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Current and Past Seminars

Current Seminars

AfterWars

AfterWars

Contact | Vejas Liulevicius, History



Freedom From All Sides - Philosophical Issues

Freedom From All Sides - Philosophical Issues

Contact | Jon Garthoff, Philosophy



Gender and Sexuality in Historical Perspective

Gender and Sexuality in Historical Perspective

Contact | Margaret Andersen, History



Late Antiquity

Late Antiquity

Contact | Gregor Kalas, Architecture and Design & Jacob Latham, History



Nineteenth-Century British Studies

Nineteenth-Century British Studies

Contact | Nancy Henry, English



Rethinking Space and the Uses of GI Science in Digital Humanities

Rethinking Space and the Uses of GI Science in Digital Humanities

Contact | Shellen Wu, History



The Transatlantic Enlightenment

The Transatlantic Enlightenment

Contact | Hilary Havens, English


 

Previous Seminars

Contact: Megan Bryson, Religious Studies

Scholars of East Asia are familiar with China's claim to centrality in its name Zhongguo, meaning "Middle Kingdom." China has been an important cultural center in East Asia, and other countries in the region have developed their own cultural, political, and economic centers as well. These centers are defined in relation to peripheries, namely the geographic or metaphorical spaces that lie far from institutional power, such as the far north in Japan and the far west in China. The faculty research seminar "Centers and Peripheries in East Asia" explores how people in East Asia have conceived of centers and peripheries in different time periods and regions. Centers and peripheries – both geographical and metaphorical – lack stability synchronically, in the sense that they are relative and do not have fixed meanings: one person's center can be another person's periphery. They also lack stability from a diachronic perspective in that centers and peripheries change over time. Examining the processes by which people construct centers and peripheries allows us to develop new ways of thinking about what is "central" in the study of East Asia, and to create new kinds of knowledge rather than merely reinforce received knowledge.

For more information about this seminar, click here.

Contact: Jered Sprecher, Art

"Contemporary Arts and Society" is a Faculty Research Seminar concerned with ongoing developments and debates in aesthetics, theory, media, and practice. How do we define the contemporary, and what does it mean to work with cultural materials that have no canon? What art practices and aesthetic theories are unique to our own moment, or distinctive of it, and what is their relationship to the world in the 21st century? What is the relationship between the contemporary and older art categories and periodizations?  The seminar brings together current and future scholars from a variety of disciplines (English, German, Italian, Art and Art History, Cinema Studies, Digital Humanities, and others) to investigate these and other key scholarly questions related to the arts of the present.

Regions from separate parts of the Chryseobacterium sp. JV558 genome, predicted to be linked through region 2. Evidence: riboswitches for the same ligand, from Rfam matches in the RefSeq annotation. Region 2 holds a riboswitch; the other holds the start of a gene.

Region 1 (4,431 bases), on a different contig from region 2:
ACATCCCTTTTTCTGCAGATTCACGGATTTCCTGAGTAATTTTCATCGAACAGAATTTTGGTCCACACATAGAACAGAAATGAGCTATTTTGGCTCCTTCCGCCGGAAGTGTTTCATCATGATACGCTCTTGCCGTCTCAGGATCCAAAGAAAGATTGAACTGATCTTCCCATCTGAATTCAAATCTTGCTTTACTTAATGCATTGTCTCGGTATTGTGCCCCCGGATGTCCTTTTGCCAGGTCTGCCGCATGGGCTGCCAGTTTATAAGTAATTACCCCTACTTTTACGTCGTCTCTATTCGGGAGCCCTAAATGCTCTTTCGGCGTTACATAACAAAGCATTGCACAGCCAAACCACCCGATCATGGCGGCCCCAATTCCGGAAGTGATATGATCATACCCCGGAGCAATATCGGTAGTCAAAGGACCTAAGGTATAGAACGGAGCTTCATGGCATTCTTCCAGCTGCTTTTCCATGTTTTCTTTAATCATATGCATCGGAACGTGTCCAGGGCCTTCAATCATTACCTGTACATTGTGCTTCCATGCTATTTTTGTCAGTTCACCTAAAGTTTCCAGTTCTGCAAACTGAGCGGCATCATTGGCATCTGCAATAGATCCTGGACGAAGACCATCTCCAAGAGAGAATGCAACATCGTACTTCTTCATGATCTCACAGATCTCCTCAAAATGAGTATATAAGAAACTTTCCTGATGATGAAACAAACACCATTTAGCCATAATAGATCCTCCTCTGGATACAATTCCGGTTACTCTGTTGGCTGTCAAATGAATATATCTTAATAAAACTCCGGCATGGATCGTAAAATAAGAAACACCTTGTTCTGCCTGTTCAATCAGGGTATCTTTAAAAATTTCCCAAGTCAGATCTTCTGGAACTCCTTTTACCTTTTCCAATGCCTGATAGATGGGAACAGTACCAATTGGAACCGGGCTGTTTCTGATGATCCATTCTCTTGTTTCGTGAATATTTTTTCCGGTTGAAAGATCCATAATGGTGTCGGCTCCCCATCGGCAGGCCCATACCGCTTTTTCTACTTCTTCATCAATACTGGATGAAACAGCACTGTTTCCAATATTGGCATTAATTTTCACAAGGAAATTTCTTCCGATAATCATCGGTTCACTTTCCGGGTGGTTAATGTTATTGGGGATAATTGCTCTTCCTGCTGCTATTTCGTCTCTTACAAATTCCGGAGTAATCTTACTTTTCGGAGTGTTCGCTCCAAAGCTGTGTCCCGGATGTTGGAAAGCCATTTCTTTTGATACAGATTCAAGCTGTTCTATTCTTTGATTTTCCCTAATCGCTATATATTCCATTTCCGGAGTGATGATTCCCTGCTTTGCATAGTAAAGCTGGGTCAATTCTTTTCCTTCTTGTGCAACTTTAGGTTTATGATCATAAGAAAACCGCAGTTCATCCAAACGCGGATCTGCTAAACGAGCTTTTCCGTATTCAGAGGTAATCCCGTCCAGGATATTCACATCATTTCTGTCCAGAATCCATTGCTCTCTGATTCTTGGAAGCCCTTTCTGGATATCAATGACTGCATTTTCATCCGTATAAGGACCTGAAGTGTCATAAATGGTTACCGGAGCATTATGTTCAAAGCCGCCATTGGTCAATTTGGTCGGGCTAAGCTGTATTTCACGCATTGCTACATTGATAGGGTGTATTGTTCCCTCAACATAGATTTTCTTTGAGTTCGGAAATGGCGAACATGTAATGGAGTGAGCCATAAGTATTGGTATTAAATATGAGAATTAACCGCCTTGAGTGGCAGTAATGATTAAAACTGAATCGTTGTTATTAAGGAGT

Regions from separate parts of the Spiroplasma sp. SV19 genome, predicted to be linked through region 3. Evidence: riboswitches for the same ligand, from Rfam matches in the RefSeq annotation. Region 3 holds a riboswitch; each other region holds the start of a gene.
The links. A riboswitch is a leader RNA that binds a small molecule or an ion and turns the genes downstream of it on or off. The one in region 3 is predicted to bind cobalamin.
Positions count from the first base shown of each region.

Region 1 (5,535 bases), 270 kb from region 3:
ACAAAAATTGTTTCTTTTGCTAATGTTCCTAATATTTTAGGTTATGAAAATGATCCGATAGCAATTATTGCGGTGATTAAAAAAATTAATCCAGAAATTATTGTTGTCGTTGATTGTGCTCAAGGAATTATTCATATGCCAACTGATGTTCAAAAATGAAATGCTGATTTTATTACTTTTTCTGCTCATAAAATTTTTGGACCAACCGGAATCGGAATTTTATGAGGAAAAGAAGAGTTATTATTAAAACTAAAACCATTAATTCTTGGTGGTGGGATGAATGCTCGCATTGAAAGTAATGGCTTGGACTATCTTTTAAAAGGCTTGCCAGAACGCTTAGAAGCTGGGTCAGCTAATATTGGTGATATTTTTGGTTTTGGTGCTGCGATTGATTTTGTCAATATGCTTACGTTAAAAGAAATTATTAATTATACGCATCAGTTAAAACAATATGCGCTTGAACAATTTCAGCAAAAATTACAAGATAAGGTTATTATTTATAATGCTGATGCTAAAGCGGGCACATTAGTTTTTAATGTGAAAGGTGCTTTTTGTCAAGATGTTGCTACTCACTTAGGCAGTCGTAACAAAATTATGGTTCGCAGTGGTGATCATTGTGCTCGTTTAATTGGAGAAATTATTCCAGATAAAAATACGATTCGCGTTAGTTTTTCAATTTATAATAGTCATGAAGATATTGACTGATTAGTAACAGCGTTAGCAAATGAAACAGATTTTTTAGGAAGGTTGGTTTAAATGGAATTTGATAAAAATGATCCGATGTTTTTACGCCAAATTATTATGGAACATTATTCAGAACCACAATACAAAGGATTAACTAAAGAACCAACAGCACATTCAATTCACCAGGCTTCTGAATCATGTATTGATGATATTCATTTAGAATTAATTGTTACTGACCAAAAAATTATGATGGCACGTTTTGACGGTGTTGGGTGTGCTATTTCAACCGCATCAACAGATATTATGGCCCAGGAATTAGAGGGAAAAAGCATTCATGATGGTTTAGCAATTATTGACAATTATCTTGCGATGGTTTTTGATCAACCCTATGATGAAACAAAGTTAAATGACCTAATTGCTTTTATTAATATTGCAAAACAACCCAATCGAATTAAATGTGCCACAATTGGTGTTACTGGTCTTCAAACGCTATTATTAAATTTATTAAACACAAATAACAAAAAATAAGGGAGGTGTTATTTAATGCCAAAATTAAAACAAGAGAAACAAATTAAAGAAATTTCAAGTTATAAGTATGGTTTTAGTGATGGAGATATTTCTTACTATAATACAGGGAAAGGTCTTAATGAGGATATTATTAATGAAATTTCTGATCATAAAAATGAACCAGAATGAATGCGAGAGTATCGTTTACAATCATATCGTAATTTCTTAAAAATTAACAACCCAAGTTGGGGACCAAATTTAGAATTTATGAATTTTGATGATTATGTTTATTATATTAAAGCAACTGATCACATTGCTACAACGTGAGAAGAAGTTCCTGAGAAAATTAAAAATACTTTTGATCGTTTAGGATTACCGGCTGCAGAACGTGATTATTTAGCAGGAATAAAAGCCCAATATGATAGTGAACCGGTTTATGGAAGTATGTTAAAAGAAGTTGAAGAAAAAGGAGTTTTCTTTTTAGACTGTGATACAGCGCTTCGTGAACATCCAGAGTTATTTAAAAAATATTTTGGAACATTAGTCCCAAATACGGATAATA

For more information about this seminar, click here.

Contact: Ashley Maynor, Library

The so-called digital humanities is a burgeoning and contested field in academia. Lauded as a solution to the "death" of humanities and loathed for its status as an ambiguous buzz word, this seminar seeks, at its core, to shed light on both the term and the contemporary practice of digital humanities scholarship.To this end, we envision our seminar as an opportunity to explore the wide field of digital scholarship, which includes faculty, librarians, artists, technologists, and alternative academics whose collaborations are advancing humanities research into new digital realms. In particular, our inclusion of alternate academics is aimed to address the post-graduation challenges for new PhDs in the Humanities.

For more information about this seminar, click here.

Contact: Jay Rubenstein, History

“Holy War in the Middle Ages” will focus on one of the Middle Ages’ central historical problems: the character of religious violence and its effects on cultural developments in both Europe and the Middle East. Our primary focus will be the crusade movement, which began in the late eleventh century and continued into the fourteenth century and arguably beyond. The Frankish-Muslim wars for control of Jerusalem by itself is a massive topic, but recent crusade scholarship has drawn into its orbit the so-called Reconquista of the Iberian Peninsula; wars between Normans, Greeks, and Muslims for control of Sicily; internal campaigns against heresy in Europe; European missionary movements into the Mongol Empire; and religious violence and persecution more broadly construed. “Holy War in the Middle Ages” thus will address the traditional narrative of the crusades (beginning with Urban II’s declaration of war for Jerusalem in 1095 and continuing to the Fall of Acre in 1291) but will add broader theoretical considerations into the mix as well. Our fundamental question will be, "How does war change when God says that killing is not just acceptable but by itself virtuous?"